- High Fructose Corn Syrup – The HFCS is an artificial sugar that is made from corn syrup. Commercial producers of products usually use this, as the HFCS is a cheaper substitute to natural sweeteners. But overconsumption of items with this ingredient can be linked to several serious health issues such as diabetes, obesity, fatty liver, and heart disease.
- Guar Gum – This is a polysaccharide that is used as a food additive in processed foods and can be derived from legumes called guar beans. It is used to thicken and bind food products, as it is soluble and can absorb water. The FDA recognizes this as safe for consumption in specific amounts. It has said to have some benefits like improving digestive health and decrease blood sugar and blood cholesterol, however, it may also trigger an allergic reaction, or cause gas and bloating.
- Carrageenan – This food additive can be derived from red seaweeds as well as in other vegan products. With it being derived from a plant, this is one of the manufacturer’s substitutes to replace gelatin which can be obtained from animals. However, there were some reports of side-effects of carrageenan such as inflammation, bloating, glucose intolerance, colon cancer, food allergies, and some more. And in 2016, the National Organic Standards Board ruled that food with carrageenan in its ingredients should not be labeled as “USDA organic.”
- Disodium Phosphate – this is a food additive that can be derived from the element phosphorus. Often used in packaged foods and as an emulsifier in some cheeses. It can also be found in meat products, Jell-O, canned sauces, evaporated milk, and even in some chocolates. Despite being Generally Recognized as Safe by the FDA, some are continuously doing studies about the not-so-good effects of this additive. But as a rule of the thumb, this additive is present in packaged and processed foods and consumption of too much of these is not good for the body.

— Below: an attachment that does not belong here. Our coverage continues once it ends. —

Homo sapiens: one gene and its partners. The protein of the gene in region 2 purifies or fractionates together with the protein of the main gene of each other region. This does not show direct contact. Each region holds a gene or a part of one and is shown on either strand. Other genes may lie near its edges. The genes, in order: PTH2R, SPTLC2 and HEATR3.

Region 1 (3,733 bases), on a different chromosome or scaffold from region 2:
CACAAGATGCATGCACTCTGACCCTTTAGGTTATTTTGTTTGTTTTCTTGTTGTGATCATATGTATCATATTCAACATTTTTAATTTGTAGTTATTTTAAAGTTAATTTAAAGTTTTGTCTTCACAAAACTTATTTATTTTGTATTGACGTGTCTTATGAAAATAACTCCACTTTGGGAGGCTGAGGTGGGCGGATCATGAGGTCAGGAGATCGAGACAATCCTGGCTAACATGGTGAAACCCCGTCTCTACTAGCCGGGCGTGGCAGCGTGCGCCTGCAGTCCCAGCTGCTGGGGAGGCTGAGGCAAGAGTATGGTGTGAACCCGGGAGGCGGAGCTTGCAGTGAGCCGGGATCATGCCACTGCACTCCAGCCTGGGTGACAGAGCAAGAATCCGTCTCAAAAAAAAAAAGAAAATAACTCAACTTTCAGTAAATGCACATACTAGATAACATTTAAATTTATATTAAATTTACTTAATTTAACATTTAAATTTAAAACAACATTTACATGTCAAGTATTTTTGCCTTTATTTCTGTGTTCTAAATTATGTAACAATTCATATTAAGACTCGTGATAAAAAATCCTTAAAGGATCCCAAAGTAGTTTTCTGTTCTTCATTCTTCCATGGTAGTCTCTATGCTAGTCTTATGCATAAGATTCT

Fro-yos are generally served like ice cream, in paper cups or bowls in frozen yogurt shops, while store-bought brands are available in plastic tubs, packed per size.
Frozen yogurt can be enjoyed on its own, or in its original tart incarnation. However, for those with the sweet tooth and is not into something that tastes a bit sour, you can add some sweet toppings such as chocolate chips, bits and sprinkles, add sauces like caramel or butterscotch. Fruit slices and nuts can also be added. But if it’s still not enough, stores already offer ice-cream like flavors, but still using the yogurt as a base.
Frozen yogurt should be stored in the freezer, constantly frozen at 0oF. It can maintain its best quality for about 2 to 4 months in the freezer.
Making your own Fro-Yo
Here’s your chance to make your own frozen yogurt! The Guardian has published a simple recipe you can follow.
- 1L whole-milk plain yoghurt, chilled
- 100g unrefined caster sugar
- 100g white caster sugar
- ¼tsp fine salt
- 1 lemon (optional)
- Whisk together all the ingredients (except the lemon) until everything is fully dissolved and you can’t feel any grains. Taste the current mixture, and add a little lemon juice if you’d like it tarter. Freezing can dull the flavors, so the final version will be less sweet or tart than how you’ve started with the mixture. Put in the fridge for about an hour.
- You can use an ice-cream maker and churn the yogurt until it reaches the consistency you want (e.g. scoopable or harder).
- If you are not using an ice cream maker, you can spoon the chilled mix into a box with lid and freeze for about an hour to an hour and a half until it begins to solidify. Break up the solid pieces by beating with a fork or a whisk then refreeze. Repeat this process about twice more before freezing it undisturbed for about an hour. Then serve.